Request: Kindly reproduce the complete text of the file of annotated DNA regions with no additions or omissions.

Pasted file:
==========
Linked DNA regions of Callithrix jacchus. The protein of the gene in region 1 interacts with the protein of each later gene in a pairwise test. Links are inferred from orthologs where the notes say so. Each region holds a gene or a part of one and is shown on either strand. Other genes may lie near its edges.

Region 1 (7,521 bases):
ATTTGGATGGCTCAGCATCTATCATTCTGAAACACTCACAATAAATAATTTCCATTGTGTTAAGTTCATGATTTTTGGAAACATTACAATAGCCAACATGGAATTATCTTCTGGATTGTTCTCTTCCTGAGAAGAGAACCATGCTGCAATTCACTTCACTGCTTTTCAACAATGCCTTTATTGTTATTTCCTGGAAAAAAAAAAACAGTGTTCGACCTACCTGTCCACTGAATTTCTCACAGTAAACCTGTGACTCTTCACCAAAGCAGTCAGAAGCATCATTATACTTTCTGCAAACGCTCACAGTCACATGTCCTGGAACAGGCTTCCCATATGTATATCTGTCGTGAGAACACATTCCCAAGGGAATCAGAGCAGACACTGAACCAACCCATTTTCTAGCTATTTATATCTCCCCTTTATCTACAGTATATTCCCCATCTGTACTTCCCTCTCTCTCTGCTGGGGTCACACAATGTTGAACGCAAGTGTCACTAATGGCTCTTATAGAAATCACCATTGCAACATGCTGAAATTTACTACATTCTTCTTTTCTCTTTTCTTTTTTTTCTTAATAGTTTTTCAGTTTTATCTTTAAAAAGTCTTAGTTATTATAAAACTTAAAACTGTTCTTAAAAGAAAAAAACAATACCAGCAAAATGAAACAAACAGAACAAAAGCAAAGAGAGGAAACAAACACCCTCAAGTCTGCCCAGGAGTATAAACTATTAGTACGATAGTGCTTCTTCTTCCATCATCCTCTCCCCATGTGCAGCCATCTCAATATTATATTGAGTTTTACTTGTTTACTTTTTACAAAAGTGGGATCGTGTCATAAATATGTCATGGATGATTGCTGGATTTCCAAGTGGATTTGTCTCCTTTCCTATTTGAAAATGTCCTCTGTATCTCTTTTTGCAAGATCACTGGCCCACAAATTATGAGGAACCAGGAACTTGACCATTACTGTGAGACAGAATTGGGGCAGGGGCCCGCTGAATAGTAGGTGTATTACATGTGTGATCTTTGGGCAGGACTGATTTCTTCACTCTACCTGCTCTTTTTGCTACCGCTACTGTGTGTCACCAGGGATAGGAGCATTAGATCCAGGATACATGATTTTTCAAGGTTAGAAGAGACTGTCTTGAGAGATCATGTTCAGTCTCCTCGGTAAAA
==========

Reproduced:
Linked DNA regions of Callithrix jacchus. The protein of the gene in region 1 interacts with the protein of each later gene in a pairwise test. Links are inferred from orthologs where the notes say so. Each region holds a gene or a part of one and is shown on either strand. Other genes may lie near its edges.

Region 1 (7,521 bases):
ATTTGGATGGCTCAGCATCTATCATTCTGAAACACTCACAATAAATAATTTCCATTGTGTTAAGTTCATGATTTTTGGAAACATTACAATAGCCAACATGGAATTATCTTCTGGATTGTTCTCTTCCTGAGAAGAGAACCATGCTGCAATTCACTTCACTGCTTTTCAACAATGCCTTTATTGTTATTTCCTGGAAAAAAAAAAACAGTGTTCGACCTACCTGTCCACTGAATTTCTCACAGTAAACCTGTGACTCTTCACCAAAGCAGTCAGAAGCATCATTATACTTTCTGCAAACGCTCACAGTCACATGTCCTGGAACAGGCTTCCCATATGTATATCTGTCGTGAGAACACATTCCCAAGGGAATCAGAGCAGACACTGAACCAACCCATTTTCTAGCTATTTATATCTCCCCTTTATCTACAGTATATTCCCCATCTGTACTTCCCTCTCTCTCTGCTGGGGTCACACAATGTTGAACGCAAGTGTCACTAATGGCTCTTATAGAAATCACCATTGCAACATGCTGAAATTTACTACATTCTTCTTTTCTCTTTTCTTTTTTTTCTTAATAGTTTTTCAGTTTTATCTTTAAAAAGTCTTAGTTATTATAAAACTTAAAACTGTTCTTAAAAGAAAAAAACAATACCAGCAAAATGAAACAAACAGAACAAAAGCAAAGAGAGGAAACAAACACCCTCAAGTCTGCCCAGGAGTATAAACTATTAGTACGATAGTGCTTCTTCTTCCATCATCCTCTCCCCATGTGCAGCCATCTCAATATTATATTGAGTTTTACTTGTTTACTTTTTACAAAAGTGGGATCGTGTCATAAATATGTCATGGATGATTGCTGGATTTCCAAGTGGATTTGTCTCCTTTCCTATTTGAAAATGTCCTCTGTATCTCTTTTTGCAAGATCACTGGCCCACAAATTATGAGGAACCAGGAACTTGACCATTACTGTGAGACAGAATTGGGGCAGGGGCCCGCTGAATAGTAGGTGTATTACATGTGTGATCTTTGGGCAGGACTGATTTCTTCACTCTACCTGCTCTTTTTGCTACCGCTACTGTGTGTCACCAGGGATAGGAGCATTAGATCCAGGATACATGATTTTTCAAGGTTAGAAGAGACTGTCTTGAGAGATCATGTTCAGTCTCCTCGGTAAAA